A Labor Day Salute to Six Hard Working Dogs
Every Labor Day, we like to celebrate the working canine! Dogs have been working it for thousands of years and have been a key part of fire, police and military units as well as trusted aids to the blind. Dogs have been man’s best friend in both times of war and peace, in health and in illness and increasingly, they’re being trained to help their human friends in truly innovative ways. Last year, we highlighted some of these amazing pooches, who assisted cancer patients, provided therapy to soldiers with PTSD and bravely helped with bomb detection as part of the investigation after the Boston Marathon bombing.
This Labor Day, we salute a group of six extraordinary dogs who use their skills in some very surprising ways.
Joshua Kelly, a student at Idaho State University working towards a degree in geology, had battled epilepsy his entire life. His trusted black pit pull, Cletus, was an important buddy, who accompanied him on a two-mile walk and bus ride each day to classes. When Joshua passed away due to complications from his illness in February, it was Cletus who took the the stage on graduation day to receive Joshua’s bachelor of science diploma. Here’s the Idaho Falls ABC affiliate’s account of Cletus‘ graduation walk for his owner here:
JJ is a shelter dog from North Carolina who was rescued by a local Eyes Ears Nose & Paws organization and trained as a service dog.
JJ is now an American Humane Society Hero Dog Award nominee for his heroic work with KK, a 5 year old girl living with a rare disorder called Mastocytosis, and often suffers from sometimes life-threatening reactions to anything from the weather or exercize. JJ’s amazing sense of smell can help detect her reactions and this super pooche’s monitoring skills were enlisted by doctors to accompany them in the operating room when KK needed surgery. Thanks to JJ, this little girl can attend school and live a more nor
A New Mexico man, Charles Sasser, had been suffering with Alzheimer’s disease began to lose his speech and had trouble forming complete sentences. But the family’s beloved dog, Roscoe, always a comfort, actually got Mr. Sasser to speak. This video shows one of the extraordinary encounters. (The Telegraph).
Another American Human Society hero award nominee and shelter rescue success story is Kai, a black lab who was trained by the San Antonio, Texas Fire Department (after being retrieved from an Illinois shelter). A State Farm Arson Dog program trainer took Kai on as a pupil and since then, she has assisted with more than 200 fire investigations and also teaches school children about fire safety as a Fire Department ambassador.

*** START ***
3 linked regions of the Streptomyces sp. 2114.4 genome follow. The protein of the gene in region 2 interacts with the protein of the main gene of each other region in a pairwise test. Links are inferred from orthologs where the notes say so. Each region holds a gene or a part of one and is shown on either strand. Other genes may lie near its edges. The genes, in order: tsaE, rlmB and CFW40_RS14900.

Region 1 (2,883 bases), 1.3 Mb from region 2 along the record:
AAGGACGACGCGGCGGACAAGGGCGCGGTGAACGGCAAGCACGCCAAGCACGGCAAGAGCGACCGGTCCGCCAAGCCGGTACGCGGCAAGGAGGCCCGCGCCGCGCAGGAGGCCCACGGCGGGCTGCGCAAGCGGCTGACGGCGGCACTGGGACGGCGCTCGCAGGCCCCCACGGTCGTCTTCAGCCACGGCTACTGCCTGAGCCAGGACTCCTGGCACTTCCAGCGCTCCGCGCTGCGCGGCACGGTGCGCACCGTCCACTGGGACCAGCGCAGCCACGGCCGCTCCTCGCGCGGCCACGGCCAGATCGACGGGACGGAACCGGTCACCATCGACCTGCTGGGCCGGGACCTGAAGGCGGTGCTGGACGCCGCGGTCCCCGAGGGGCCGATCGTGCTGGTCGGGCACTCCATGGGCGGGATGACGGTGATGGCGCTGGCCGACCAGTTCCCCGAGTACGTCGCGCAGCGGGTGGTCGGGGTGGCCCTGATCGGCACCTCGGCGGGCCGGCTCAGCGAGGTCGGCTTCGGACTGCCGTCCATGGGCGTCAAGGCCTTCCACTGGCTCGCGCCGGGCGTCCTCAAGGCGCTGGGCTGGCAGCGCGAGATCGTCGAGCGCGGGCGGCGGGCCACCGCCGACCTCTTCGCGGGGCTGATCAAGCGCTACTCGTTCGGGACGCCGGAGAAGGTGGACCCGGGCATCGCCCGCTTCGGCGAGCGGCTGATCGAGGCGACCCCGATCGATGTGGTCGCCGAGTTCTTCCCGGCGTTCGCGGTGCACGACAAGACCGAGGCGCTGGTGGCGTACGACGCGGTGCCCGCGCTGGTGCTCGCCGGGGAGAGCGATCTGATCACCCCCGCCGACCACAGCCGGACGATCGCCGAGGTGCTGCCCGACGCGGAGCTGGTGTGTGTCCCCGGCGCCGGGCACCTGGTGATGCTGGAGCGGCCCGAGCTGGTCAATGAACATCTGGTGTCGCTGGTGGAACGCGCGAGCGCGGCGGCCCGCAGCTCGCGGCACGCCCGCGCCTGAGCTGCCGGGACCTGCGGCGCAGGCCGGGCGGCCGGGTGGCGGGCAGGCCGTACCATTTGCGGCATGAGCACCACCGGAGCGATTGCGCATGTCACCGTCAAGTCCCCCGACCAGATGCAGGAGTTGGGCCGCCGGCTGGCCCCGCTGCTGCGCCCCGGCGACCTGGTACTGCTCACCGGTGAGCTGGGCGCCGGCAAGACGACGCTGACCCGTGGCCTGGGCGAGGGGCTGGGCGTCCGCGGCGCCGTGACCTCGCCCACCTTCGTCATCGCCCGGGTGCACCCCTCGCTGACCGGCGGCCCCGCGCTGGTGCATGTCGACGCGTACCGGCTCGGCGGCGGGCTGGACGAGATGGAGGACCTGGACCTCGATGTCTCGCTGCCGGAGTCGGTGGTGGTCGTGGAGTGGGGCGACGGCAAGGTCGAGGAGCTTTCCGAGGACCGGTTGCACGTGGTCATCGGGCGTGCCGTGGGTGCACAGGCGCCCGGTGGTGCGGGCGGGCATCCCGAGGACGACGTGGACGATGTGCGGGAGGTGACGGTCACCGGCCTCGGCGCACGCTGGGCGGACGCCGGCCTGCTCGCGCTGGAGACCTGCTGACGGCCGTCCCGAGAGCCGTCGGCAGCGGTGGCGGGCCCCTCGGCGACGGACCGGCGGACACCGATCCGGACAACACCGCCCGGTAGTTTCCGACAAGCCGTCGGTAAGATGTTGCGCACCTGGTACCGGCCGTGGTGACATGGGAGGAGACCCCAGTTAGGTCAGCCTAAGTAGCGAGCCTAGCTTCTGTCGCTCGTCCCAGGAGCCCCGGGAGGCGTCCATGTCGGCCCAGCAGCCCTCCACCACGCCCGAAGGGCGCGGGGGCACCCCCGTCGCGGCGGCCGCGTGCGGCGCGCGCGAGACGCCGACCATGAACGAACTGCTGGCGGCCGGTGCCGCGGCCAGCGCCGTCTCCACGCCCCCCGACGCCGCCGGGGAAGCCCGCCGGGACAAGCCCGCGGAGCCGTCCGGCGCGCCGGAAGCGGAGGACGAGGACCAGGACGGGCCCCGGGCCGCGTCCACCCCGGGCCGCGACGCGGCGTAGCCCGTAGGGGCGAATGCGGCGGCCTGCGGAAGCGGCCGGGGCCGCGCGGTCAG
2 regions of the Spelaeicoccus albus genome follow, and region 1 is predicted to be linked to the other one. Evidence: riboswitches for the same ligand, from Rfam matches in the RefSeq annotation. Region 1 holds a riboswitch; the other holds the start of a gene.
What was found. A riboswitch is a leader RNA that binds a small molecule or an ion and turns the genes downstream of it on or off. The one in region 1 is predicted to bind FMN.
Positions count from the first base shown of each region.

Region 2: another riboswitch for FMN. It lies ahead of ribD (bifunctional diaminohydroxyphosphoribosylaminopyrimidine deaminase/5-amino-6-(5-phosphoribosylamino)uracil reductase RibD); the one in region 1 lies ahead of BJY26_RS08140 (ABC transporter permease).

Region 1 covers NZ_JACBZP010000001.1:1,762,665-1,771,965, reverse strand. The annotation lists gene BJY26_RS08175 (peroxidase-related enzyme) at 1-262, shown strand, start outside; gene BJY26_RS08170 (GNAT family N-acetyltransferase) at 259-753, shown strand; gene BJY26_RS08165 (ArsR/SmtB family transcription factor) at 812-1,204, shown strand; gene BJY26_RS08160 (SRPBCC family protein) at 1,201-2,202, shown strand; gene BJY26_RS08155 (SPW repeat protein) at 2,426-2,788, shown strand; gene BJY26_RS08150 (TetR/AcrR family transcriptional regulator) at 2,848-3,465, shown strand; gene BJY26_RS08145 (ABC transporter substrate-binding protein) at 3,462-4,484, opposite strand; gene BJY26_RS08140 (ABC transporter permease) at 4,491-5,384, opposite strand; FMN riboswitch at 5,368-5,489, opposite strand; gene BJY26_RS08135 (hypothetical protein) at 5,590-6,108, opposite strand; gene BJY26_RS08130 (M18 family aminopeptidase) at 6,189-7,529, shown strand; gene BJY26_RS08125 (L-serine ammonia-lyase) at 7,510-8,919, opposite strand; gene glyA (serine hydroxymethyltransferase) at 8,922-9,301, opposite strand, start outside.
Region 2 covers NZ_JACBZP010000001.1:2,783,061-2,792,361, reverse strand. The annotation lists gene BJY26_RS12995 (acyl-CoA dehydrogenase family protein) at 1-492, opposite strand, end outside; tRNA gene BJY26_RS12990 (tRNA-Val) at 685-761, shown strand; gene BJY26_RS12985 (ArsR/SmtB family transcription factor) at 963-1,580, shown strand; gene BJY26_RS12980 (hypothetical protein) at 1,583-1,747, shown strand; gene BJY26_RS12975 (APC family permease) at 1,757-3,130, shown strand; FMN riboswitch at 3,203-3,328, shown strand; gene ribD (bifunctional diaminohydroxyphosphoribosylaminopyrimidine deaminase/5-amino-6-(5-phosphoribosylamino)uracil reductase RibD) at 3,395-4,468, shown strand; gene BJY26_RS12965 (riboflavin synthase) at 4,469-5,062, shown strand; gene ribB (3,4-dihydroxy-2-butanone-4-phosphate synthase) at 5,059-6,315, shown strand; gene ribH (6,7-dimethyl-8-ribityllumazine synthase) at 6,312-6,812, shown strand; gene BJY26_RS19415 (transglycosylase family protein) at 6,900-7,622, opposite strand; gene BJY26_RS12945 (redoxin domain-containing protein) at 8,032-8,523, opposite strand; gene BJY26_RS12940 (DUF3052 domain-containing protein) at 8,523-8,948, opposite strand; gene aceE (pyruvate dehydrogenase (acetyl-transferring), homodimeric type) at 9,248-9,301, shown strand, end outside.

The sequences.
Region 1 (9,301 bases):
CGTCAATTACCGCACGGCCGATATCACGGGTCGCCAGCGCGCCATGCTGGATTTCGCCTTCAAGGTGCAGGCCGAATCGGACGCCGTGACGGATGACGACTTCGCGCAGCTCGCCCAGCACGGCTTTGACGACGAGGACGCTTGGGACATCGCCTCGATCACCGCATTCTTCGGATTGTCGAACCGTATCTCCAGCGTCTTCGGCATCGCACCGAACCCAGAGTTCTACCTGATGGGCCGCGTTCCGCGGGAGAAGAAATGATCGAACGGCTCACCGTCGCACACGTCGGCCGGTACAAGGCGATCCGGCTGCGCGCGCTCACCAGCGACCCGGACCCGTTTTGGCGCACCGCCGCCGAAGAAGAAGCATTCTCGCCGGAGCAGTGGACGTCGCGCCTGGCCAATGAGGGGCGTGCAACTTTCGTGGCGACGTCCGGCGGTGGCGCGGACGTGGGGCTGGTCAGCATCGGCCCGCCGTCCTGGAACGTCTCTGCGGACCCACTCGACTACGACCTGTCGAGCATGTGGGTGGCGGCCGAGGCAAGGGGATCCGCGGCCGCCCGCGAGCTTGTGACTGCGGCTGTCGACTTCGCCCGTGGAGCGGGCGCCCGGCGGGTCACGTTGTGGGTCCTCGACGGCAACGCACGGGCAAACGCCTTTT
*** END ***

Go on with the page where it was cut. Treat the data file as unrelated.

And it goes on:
Peggy Bennett, a first grade teacher in Minnesota, has a terrific helper in the classroom: Coulter, the Shepard. She uses flash cards with Coulter, who has learned to respond to the printed commands, like “paw,” “sit,” and “down.” Coulter then follows the commands on the cards. Bennett has Coulter in the classroom to connect with the students and to inspire all kids in the classroom to practice their reading and to instill good habits.
Patella is a gorgeous black Labrador who can “be a bit of a goofball,” but she’s also one of five dogs honored this year with a Canine Excellence Award by the American Kennel Club
Patella is a veteran of numerous disaster relief missions — she has a knack for finding humans — in Colorado, including last year’s terrible Lower North Fork Fire. She made three missions to the Phillippines after the November typhoon to help rescue some of the missing. Her extraordinary dexterity means she can navigate through rubble and even climb up and down ladders. And, it seems Patella is passing her skills down to new generations; one of her recent pups is being trained to follow in her mother’s footstepss.
We’re so fortunate to have these talented canines on our side and working hard to make our society safer, smarter and healthier.